Psychology professor awarded for research

By Jocelyn Colbert |Staff Writer|

Dr. Cynthia Crawford (left) and CSUSB President Tomás D. Morales (right).

Dr. Cynthia Crawford (left) and CSUSB President Tomás D. Morales (right).

Dr. Cynthia Crawford, a psychology professor at CSUSB, has been named the recipient of the 2015 California State University Program for Education and Research in Biotechnology (CSUPERB) award.

“I was surprised being awarded,” said Crawford. “Most of the people that win tend to be biologists, and I’m a psychologist and I won! It was nice, very special to me.”

Crawford has been serving the university (CSUSB) since 1996.

“I like doing research. It’s harder to do it at a UC school than a Cal State. At UCs we hired people or worked with staff. We work with students here at Cal State and I like doing the research with students because they are always excited,” said Crawford.

CSUPERB works with external partners in biotechnology to help fund grants and student programs to get students involved.

Crawford was awarded a Diversity-promoting Institutions Drug Abuse Research Program (DIDARP) grant through NIH/NIDA . The project total is close to two and a half million dollars and is funded through 2017.

Biotech involves tools you need for biotechnology and any type of product a company wants to market. From asthma medication to drug effects, you need people to test these products,” said Crawford.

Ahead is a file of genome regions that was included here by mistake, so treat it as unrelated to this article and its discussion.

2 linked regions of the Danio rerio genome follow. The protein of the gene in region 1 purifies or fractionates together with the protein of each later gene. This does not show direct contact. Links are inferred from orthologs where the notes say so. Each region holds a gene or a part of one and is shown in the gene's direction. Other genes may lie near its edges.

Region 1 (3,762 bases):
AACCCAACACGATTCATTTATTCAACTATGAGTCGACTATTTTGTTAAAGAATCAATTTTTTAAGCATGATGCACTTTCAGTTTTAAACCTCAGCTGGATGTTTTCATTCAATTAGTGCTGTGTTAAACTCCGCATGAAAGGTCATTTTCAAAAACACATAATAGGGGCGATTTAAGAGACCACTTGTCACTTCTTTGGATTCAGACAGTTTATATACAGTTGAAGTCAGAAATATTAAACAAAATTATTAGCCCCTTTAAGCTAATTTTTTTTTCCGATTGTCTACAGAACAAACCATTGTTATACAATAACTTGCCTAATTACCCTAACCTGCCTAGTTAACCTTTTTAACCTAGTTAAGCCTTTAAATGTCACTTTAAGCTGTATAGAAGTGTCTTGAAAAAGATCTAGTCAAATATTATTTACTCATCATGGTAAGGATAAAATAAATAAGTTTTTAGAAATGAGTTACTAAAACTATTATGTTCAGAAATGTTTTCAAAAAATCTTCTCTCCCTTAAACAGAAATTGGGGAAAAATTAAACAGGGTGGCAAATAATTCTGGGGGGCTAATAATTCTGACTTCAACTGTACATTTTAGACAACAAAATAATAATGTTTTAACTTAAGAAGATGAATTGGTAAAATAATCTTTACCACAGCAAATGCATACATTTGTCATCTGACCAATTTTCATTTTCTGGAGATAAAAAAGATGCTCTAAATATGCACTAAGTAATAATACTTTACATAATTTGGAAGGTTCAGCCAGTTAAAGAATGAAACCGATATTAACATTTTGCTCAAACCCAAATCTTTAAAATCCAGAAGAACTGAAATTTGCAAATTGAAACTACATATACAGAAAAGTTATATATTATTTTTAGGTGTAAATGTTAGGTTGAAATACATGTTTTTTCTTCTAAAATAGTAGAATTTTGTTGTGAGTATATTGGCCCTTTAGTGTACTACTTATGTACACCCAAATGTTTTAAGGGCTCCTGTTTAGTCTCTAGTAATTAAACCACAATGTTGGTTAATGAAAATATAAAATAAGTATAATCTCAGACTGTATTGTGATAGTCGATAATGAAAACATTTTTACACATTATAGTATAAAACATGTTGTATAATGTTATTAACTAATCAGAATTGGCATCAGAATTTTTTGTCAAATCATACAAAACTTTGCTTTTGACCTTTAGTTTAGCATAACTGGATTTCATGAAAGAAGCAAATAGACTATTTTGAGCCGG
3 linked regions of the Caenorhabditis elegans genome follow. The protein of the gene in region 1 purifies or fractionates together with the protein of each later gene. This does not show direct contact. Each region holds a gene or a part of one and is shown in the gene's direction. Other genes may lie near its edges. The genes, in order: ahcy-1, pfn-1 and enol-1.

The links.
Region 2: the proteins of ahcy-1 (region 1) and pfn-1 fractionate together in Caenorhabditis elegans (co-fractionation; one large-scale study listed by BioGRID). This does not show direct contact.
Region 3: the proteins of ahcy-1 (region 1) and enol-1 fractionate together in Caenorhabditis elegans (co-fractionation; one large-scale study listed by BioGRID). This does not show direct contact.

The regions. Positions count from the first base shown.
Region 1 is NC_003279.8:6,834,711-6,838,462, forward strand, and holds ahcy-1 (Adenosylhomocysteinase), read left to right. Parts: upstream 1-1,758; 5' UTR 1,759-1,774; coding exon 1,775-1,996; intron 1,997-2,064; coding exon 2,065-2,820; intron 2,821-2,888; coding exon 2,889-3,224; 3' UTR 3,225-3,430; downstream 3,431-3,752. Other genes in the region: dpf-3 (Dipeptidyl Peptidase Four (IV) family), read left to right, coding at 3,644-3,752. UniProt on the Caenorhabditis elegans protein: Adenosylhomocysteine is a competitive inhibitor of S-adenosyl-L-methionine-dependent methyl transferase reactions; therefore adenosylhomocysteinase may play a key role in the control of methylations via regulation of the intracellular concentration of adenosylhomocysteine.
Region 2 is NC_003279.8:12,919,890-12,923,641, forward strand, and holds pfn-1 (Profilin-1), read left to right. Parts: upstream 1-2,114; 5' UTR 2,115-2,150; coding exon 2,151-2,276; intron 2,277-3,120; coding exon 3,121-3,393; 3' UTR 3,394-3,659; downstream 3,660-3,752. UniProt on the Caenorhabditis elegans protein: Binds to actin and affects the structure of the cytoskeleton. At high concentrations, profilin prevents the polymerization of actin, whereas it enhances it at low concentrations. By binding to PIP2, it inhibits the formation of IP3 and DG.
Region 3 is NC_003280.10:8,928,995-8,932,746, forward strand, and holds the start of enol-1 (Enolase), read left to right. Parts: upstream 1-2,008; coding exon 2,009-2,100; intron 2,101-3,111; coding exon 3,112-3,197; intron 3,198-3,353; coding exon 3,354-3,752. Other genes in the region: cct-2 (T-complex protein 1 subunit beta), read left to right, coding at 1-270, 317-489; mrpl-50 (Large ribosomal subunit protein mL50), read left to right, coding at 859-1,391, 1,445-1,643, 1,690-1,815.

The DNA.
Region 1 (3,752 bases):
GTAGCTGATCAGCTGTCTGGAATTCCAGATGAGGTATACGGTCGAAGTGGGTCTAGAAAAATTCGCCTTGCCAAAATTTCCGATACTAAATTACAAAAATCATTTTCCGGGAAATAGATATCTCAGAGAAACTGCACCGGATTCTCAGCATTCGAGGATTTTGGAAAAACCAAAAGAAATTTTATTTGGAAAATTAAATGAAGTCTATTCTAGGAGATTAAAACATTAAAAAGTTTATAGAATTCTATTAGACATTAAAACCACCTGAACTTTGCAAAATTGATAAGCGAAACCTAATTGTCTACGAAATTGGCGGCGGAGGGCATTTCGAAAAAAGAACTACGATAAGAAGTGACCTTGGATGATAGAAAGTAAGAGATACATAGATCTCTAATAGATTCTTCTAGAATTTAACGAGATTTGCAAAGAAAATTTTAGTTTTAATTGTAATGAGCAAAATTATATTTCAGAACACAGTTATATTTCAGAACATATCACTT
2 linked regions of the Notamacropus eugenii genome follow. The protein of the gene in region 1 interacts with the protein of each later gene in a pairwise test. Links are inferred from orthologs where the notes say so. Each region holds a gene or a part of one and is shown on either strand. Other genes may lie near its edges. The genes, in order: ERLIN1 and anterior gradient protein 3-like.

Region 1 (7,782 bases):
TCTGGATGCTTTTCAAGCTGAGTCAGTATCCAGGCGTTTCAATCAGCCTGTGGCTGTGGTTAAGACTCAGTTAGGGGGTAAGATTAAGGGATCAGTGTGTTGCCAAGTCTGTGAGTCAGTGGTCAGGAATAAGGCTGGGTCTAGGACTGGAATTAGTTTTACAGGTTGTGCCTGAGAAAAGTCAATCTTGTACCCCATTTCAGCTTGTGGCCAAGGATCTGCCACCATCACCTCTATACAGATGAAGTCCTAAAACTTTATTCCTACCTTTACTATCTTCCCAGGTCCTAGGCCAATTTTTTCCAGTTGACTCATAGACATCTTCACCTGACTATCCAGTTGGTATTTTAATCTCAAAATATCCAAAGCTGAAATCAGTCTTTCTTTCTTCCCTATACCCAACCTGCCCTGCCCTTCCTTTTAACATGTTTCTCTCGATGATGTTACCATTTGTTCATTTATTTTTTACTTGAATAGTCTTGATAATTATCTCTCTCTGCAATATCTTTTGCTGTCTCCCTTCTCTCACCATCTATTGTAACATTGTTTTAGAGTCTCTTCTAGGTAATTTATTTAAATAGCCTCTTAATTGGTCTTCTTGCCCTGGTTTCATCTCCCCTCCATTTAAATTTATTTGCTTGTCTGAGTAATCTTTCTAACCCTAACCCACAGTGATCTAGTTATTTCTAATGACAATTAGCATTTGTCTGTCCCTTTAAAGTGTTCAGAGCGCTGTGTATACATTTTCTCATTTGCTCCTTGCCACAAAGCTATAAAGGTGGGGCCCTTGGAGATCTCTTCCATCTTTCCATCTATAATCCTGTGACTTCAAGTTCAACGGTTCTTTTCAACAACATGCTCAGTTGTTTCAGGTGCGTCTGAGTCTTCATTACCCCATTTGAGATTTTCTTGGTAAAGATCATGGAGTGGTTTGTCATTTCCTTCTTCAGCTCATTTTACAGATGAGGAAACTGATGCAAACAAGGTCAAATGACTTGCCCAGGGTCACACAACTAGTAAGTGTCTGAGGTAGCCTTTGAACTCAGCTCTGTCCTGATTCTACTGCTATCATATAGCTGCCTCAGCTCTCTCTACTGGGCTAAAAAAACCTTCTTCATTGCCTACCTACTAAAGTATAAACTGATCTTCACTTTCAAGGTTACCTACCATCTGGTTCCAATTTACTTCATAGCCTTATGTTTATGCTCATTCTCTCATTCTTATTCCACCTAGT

Crawford received the award for her extensive bio-medical neuroscience and psycho-pharmacology field research.

“I perform animal research to assess new drugs companies want to put on the market,” said Crawford.

When testing the addictiveness of a drug, researchers will test the lab animals first to confirm the safety.
The tests allow scientists to gauge the animal’s responses.

Dr. Crawford has achieved international recognition for her work on the neurological bases of addiction.

“For instance cocaine and methamphetamine were found to be heavily addictive for the animals. Animals with nicotine in their system took meth more. That means that if you’re treating someone (humans) for meth addiction you have to treat the nicotine addiction as well,” added Crawford.

Current students and former students attended the annual CSUPERB conference. CSUSB alumni Sergio Iniguez and Arturo Zavala introduced Crawford as she was presented with the award.

Both men received their PhDs and are Crawford’s former students.

“I cried when I saw them,” said Crawford. “I see a lot of students at conferences and I stay in touch with my students. I made a Facebook so they didn’t just have to email me to keep in touch.”

Crawford has received many accolades and grants.

Crawford is also the recipient of the 2014 CSUSB Outstanding Professor award for her scholarship, teaching and commitment to students.

“I love the hands on stuff in the lab. My favorite thing is to teach the students why their research and testing is important,” said Crawford.

According to The Press Enterprise, Crawford “is an authority in the use of animal models to study addiction and has published more than 65 papers in prestigious journals.



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